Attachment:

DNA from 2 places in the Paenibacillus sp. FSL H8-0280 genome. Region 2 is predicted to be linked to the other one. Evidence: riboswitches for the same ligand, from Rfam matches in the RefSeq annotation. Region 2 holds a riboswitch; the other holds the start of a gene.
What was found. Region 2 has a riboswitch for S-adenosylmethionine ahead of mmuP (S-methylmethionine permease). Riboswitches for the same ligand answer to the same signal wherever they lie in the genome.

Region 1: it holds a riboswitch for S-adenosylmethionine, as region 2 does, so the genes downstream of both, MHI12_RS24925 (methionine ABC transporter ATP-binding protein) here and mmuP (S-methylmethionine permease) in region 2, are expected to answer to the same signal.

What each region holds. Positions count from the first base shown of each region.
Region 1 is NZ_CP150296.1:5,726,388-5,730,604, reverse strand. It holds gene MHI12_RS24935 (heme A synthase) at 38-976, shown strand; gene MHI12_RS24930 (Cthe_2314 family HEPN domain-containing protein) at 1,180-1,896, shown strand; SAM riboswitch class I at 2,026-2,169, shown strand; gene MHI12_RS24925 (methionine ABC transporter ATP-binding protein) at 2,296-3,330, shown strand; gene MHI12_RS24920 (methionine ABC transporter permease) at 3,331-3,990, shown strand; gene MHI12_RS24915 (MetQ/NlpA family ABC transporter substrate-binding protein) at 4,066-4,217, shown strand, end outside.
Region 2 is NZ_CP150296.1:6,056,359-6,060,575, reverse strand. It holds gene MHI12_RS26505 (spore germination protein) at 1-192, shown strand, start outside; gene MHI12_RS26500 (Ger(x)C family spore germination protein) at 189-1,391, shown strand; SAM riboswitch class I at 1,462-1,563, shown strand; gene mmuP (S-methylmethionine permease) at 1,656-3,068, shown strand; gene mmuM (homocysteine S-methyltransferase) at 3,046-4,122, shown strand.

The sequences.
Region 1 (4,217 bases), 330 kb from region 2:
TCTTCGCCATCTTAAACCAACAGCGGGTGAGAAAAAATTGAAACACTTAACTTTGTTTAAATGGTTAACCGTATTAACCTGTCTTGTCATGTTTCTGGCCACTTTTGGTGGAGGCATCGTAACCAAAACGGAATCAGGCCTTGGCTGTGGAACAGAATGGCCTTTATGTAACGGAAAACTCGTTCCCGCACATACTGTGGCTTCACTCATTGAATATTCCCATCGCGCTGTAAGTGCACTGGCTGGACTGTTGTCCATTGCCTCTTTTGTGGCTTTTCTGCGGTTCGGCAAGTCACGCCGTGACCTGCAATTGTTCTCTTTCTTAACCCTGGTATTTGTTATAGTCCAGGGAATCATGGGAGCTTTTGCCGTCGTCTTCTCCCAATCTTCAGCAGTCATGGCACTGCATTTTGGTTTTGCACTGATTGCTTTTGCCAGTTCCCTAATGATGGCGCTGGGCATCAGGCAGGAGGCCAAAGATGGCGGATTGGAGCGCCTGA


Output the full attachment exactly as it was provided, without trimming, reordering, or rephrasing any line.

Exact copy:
DNA from 2 places in the Paenibacillus sp. FSL H8-0280 genome. Region 2 is predicted to be linked to the other one. Evidence: riboswitches for the same ligand, from Rfam matches in the RefSeq annotation. Region 2 holds a riboswitch; the other holds the start of a gene.
What was found. Region 2 has a riboswitch for S-adenosylmethionine ahead of mmuP (S-methylmethionine permease). Riboswitches for the same ligand answer to the same signal wherever they lie in the genome.

Region 1: it holds a riboswitch for S-adenosylmethionine, as region 2 does, so the genes downstream of both, MHI12_RS24925 (methionine ABC transporter ATP-binding protein) here and mmuP (S-methylmethionine permease) in region 2, are expected to answer to the same signal.

What each region holds. Positions count from the first base shown of each region.
Region 1 is NZ_CP150296.1:5,726,388-5,730,604, reverse strand. It holds gene MHI12_RS24935 (heme A synthase) at 38-976, shown strand; gene MHI12_RS24930 (Cthe_2314 family HEPN domain-containing protein) at 1,180-1,896, shown strand; SAM riboswitch class I at 2,026-2,169, shown strand; gene MHI12_RS24925 (methionine ABC transporter ATP-binding protein) at 2,296-3,330, shown strand; gene MHI12_RS24920 (methionine ABC transporter permease) at 3,331-3,990, shown strand; gene MHI12_RS24915 (MetQ/NlpA family ABC transporter substrate-binding protein) at 4,066-4,217, shown strand, end outside.
Region 2 is NZ_CP150296.1:6,056,359-6,060,575, reverse strand. It holds gene MHI12_RS26505 (spore germination protein) at 1-192, shown strand, start outside; gene MHI12_RS26500 (Ger(x)C family spore germination protein) at 189-1,391, shown strand; SAM riboswitch class I at 1,462-1,563, shown strand; gene mmuP (S-methylmethionine permease) at 1,656-3,068, shown strand; gene mmuM (homocysteine S-methyltransferase) at 3,046-4,122, shown strand.

The sequences.
Region 1 (4,217 bases), 330 kb from region 2:
TCTTCGCCATCTTAAACCAACAGCGGGTGAGAAAAAATTGAAACACTTAACTTTGTTTAAATGGTTAACCGTATTAACCTGTCTTGTCATGTTTCTGGCCACTTTTGGTGGAGGCATCGTAACCAAAACGGAATCAGGCCTTGGCTGTGGAACAGAATGGCCTTTATGTAACGGAAAACTCGTTCCCGCACATACTGTGGCTTCACTCATTGAATATTCCCATCGCGCTGTAAGTGCACTGGCTGGACTGTTGTCCATTGCCTCTTTTGTGGCTTTTCTGCGGTTCGGCAAGTCACGCCGTGACCTGCAATTGTTCTCTTTCTTAACCCTGGTATTTGTTATAGTCCAGGGAATCATGGGAGCTTTTGCCGTCGTCTTCTCCCAATCTTCAGCAGTCATGGCACTGCATTTTGGTTTTGCACTGATTGCTTTTGCCAGTTCCCTAATGATGGCGCTGGGCATCAGGCAGGAGGCCAAAGATGGCGGATTGGAGCGCCTGA